Help us: Donate
Follow us on:



Ask the PEARL Team Anything!

The PEARL team answers your questions about its plans to conduct human trials with rapamycin.


Today, we want to announce we are doing an AMA on Reddit Futurology! The Ask Me Anything thread will be open May 28 and 29 for pre-questions, and on May 30 and 31, the PEARL team will be answering questions.

This is your opportunity to ask questions about the project, which aims to launch human longevity trials with rapamycin.

Ok, but what is rapamycin?

Rapamycin was originally discovered as an antifungal metabolite created by Streptomyces hygroscopicus bacteria isolated from a soil sample taken from Easter Island (Rapa Nui).

Rapamycin is perhaps known best for its use as an immunosuppressant but has also been shown to extend the lifespan of multiple species in studies. It reliably increases lifespan in mice and with far better data than metformin, another frequently touted longevity drug.

Forget live fast, die young. Do the opposite!

Rapamycin appears to slow down metabolism in such a way that it increases lifespan, so unlike the popular phrase, it’s better to live slow, die old! It is thought to increase lifespan due to its influence on the mammalian target of rapamycin (mTOR), an important regulatory pathway for metabolism.

While rapamycin appears to trigger some of the same mTOR pathways associated with caloric restriction (CR), it is not simply a mimetic and has distinct targets in addition to the ones shared by CR.

While the data showing that it can reliably increase lifespan in various species has been published, the lack of human data focused on aging and longevity is lacking. This is where PEARL comes in, as this project seeks to launch meaningful human trials to see if the effects seen in other species translate to people.

Reducing the costs of human trials for longevity

Due to the nature of the PEARL project, particularly its crowdfunded aspects, it is possible to reduce the costs to make a rapamycin trial viable and within reach of our community. PEARL has already smashed its initial fundraising goal of $75,000 and is now into its stretch goals, which expand the scope of the project.

Public funding sources have shown little interest so far in investigating longevity interventions, so we can expect more projects like this to become the norm in the future, as our own community supports the drive to end age-related diseases. If we want the data showing that these things can work, then it seems that we as a community must fuel that progress with initiatives like PEARL.

Join us today for the AMA, and ask the PEARL team anything! We would like to thank the moderators over at Futurology, a subreddit devoted to the field of future studies and speculation about the development of humanity, technology, and civilization.

We would like to ask you a small favor. We are a non-profit foundation, and unlike some other organizations, we have no shareholders and no products to sell you. We are committed to responsible journalism, free from commercial or political influence, that allows you to make informed decisions about your future health.

All our news and educational content is free for everyone to read, but it does mean that we rely on the help of people like you. Every contribution, no matter if it’s big or small, supports independent journalism and sustains our future. You can support us by making a donation or in other ways at no cost to you.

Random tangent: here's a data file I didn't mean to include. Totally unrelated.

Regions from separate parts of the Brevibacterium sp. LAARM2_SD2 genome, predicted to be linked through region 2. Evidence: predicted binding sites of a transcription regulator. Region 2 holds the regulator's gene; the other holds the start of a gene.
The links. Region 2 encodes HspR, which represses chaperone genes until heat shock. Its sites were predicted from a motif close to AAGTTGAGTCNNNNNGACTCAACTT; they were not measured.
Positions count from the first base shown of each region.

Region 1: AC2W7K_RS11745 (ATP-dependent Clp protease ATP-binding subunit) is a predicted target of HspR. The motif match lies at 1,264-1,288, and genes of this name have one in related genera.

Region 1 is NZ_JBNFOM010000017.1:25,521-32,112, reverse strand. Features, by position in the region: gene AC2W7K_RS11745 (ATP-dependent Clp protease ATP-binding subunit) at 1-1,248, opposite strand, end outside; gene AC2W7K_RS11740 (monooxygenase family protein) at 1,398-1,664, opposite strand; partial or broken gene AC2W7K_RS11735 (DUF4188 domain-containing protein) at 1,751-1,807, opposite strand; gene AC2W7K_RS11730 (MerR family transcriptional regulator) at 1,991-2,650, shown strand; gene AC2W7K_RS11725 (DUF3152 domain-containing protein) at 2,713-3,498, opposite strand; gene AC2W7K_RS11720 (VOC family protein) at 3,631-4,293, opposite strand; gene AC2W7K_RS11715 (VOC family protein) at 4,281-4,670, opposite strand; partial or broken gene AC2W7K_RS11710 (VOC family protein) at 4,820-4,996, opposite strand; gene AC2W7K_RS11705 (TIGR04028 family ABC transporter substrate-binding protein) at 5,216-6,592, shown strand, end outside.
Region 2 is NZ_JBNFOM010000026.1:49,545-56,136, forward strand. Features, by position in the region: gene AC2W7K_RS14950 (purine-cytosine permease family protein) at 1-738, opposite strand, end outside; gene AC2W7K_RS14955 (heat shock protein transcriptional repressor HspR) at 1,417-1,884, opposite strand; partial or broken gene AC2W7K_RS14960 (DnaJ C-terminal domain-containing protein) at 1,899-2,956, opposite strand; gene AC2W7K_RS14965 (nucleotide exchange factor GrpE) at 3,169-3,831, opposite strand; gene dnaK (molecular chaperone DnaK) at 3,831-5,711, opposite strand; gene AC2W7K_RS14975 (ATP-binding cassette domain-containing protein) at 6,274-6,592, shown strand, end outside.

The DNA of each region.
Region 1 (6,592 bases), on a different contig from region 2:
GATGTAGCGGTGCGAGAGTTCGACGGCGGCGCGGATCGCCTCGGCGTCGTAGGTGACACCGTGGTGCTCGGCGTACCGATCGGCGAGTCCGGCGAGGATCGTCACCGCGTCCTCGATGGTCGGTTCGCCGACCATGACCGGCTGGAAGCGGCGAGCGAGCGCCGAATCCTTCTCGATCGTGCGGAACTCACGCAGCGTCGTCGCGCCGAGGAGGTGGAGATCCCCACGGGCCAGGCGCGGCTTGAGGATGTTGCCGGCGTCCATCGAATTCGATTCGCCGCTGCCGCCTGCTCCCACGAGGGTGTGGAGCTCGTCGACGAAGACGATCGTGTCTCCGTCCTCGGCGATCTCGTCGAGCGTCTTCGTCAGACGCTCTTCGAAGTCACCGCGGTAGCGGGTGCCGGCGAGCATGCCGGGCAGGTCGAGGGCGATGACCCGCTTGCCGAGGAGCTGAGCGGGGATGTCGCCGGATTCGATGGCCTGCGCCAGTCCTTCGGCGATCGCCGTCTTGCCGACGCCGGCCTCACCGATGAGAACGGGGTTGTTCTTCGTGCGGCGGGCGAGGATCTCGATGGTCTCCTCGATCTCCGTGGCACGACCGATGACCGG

Dietary Magnesium in Dementia Prevention

Researchers publishing in the European Journal of Nutrition looked into magnesium as a possible candidate for preventing dementia, focusing on...

Glycine and Cysteine Combo Rescues Cognitive Decline in Mice

Scientists publishing in Antioxidants have reported that increasing glutathione levels with GlyNAC, a supplement that combines glycine and cysteine, significantly...

Vitalik Buterin Exclusive Interview: Longevity, AI and More

Vitalik Buterin holding Zuzu, the puppy rescued by people of Zuzalu. Photo: Michelle Lai Don’t try finding Zuzalu on a...

Centenarians Have Slightly Different Gut Ecologies

Researchers publishing in Nature Microbiology have determined that the viruses populating the intestines of centenarians are slightly different from those...

About the author

Steve Hill

Steve serves on the LEAF Board of Directors and is the Editor in Chief, coordinating the daily news articles and social media content of the organization. He is an active journalist in the aging research and biotechnology field and has to date written over 600 articles on the topic, interviewed over 100 of the leading researchers in the field, hosted livestream events focused on aging, as well as attending various medical industry conferences. His work has been featured in H+ magazine, Psychology Today, Singularity Weblog, Standpoint Magazine, Swiss Monthly, Keep me Prime, and New Economy Magazine. Steve is one of three recipients of the 2020 H+ Innovator Award and shares this honour with Mirko Ranieri – Google AR and Dinorah Delfin – Immortalists Magazine. The H+ Innovator Award looks into our community and acknowledges ideas and projects that encourage social change, achieve scientific accomplishments, technological advances, philosophical and intellectual visions, author unique narratives, build fascinating artistic ventures, and develop products that bridge gaps and help us to achieve transhumanist goals. Steve has a background in project management and administration which has helped him to build a united team for effective fundraising and content creation, while his additional knowledge of biology and statistical data analysis allows him to carefully assess and coordinate the scientific groups involved in the project.
No Comments
Write a comment:


Your email address will not be published.

This site uses Akismet to reduce spam. Learn how your comment data is processed.